(ABC Aus.) Same-sex marriage: Why have Muslims been so quiet in the debate?

Last night on ABC’s The Drum, Ali Kadri, spokesman for the Islamic Council of Queensland and the Australian Federation of Islamic Councils, said his community was stuck with the choice of offending allies or siding with critics, and the result had been silence.

“Unfortunately, in the current climate, the right and conservative side has attacked Muslims as terrorists and extremists, and naturally the left side has been allies in defending us for a long period of time,” he said.

“We are afraid if we come out with our opinion then the left may abandon us for going against their view and we can’t be friendly with the conservatives because they have been bashing us for 15, 20 years every chance they get … and that includes some Christian sects as well.”

Even though it was the Australian Christian Lobby that led the charge against the Safe Schools program, Mr Kadri said Muslims were also deeply concerned about the possible impact of any legislative changes on education.

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Posted in --Civil Unions & Partnerships, Anthropology, Australia / NZ, Education, Ethics / Moral Theology, Islam, Law & Legal Issues, Marriage & Family, Politics in General, Religion & Culture, Sexuality

Some Brave Scholars say the love of truth+the desire to attain it should motivate you to think for yourself

We are scholars and teachers at Princeton, Harvard, and Yale who have some thoughts to share and advice to offer students who are headed off to colleges around the country. Our advice can be distilled to three words:

Think for yourself.

Now, that might sound easy. But you will find—as you may have discovered already in high school—that thinking for yourself can be a challenge. It always demands self-discipline and these days can require courage.

In today’s climate, it’s all-too-easy to allow your views and outlook to be shaped by dominant opinion on your campus or in the broader academic culture. The danger any student—or faculty member—faces today is falling into the vice of conformism, yielding to groupthink.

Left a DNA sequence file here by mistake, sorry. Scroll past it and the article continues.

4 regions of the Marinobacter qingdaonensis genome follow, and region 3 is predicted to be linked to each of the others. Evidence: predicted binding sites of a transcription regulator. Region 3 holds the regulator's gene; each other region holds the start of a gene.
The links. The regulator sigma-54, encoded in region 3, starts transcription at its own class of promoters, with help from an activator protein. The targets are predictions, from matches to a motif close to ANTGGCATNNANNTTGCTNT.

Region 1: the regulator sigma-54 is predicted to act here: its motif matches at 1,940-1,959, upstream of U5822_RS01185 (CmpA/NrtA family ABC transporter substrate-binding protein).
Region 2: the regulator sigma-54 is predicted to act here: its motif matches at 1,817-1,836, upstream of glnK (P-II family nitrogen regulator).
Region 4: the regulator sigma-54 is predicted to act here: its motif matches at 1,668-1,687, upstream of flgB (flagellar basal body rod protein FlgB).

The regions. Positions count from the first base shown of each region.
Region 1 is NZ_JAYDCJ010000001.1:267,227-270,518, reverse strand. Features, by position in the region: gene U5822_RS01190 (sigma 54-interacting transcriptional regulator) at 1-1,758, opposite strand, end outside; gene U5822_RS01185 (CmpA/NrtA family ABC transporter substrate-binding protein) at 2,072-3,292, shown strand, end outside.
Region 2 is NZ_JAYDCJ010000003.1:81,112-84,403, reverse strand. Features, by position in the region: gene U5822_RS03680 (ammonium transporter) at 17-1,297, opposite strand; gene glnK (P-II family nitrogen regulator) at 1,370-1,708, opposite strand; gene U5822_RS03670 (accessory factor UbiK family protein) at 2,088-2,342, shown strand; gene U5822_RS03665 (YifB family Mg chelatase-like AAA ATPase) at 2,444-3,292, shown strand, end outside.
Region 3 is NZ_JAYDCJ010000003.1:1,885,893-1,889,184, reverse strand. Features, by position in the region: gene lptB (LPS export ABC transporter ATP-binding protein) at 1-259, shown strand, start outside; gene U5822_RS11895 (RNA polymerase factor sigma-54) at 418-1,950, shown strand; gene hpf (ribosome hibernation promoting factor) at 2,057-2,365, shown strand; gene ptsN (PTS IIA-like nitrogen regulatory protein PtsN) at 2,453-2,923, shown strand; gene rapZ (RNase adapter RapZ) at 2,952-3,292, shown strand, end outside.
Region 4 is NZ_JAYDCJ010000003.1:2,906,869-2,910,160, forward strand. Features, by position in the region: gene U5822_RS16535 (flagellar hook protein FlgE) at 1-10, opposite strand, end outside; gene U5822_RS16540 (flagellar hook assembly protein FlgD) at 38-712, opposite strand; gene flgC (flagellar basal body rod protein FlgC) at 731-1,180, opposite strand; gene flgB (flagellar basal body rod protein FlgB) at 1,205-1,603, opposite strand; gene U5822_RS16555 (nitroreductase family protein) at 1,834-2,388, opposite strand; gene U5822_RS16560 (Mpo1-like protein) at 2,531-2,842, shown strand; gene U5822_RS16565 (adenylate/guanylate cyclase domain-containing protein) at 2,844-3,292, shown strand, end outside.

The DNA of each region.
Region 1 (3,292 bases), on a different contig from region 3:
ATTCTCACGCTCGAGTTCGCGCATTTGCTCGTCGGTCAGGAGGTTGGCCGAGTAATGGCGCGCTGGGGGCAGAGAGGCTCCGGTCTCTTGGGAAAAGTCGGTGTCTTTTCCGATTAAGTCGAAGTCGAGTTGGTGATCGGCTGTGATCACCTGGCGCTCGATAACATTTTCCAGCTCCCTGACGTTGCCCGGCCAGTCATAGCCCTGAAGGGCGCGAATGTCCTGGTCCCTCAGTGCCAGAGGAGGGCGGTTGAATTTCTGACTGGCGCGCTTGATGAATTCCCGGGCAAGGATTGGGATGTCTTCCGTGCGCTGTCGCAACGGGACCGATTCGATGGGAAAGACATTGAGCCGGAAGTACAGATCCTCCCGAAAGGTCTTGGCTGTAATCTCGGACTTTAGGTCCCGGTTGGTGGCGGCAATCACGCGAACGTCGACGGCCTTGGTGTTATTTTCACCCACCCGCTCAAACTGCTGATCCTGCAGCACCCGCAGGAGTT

At many colleges and universities what John Stuart Mill called “the tyranny of public opinion” does more than merely discourage students from dissenting from prevailing views on moral, political, and other types of questions. It leads them to suppose that dominant views are so obviously correct that only a bigot or a crank could question them….

Read it carefully and read it all.

Posted in America/U.S.A., Education, Ethics / Moral Theology, Multiculturalism, pluralism, Politics in General, Young Adults

(America) Ellen Koneck–How modern technology helped me teach theology to uninterested college students

I have found that it is unproductive to force theological ideas—like Augustine’s understanding of evil, Dante’s depiction of the beatific vision or Flannery O’Connor’s morbid but hopeful anthropology—into the minds of students despite their disinterest.

Instead, I try to translate the import of these weighty concerns, claims and questions so students can feel what Augustine or Dante felt when facing these existential summits, or so they can entertain Plato’s suggestion that perception and reality are not necessarily what they seem.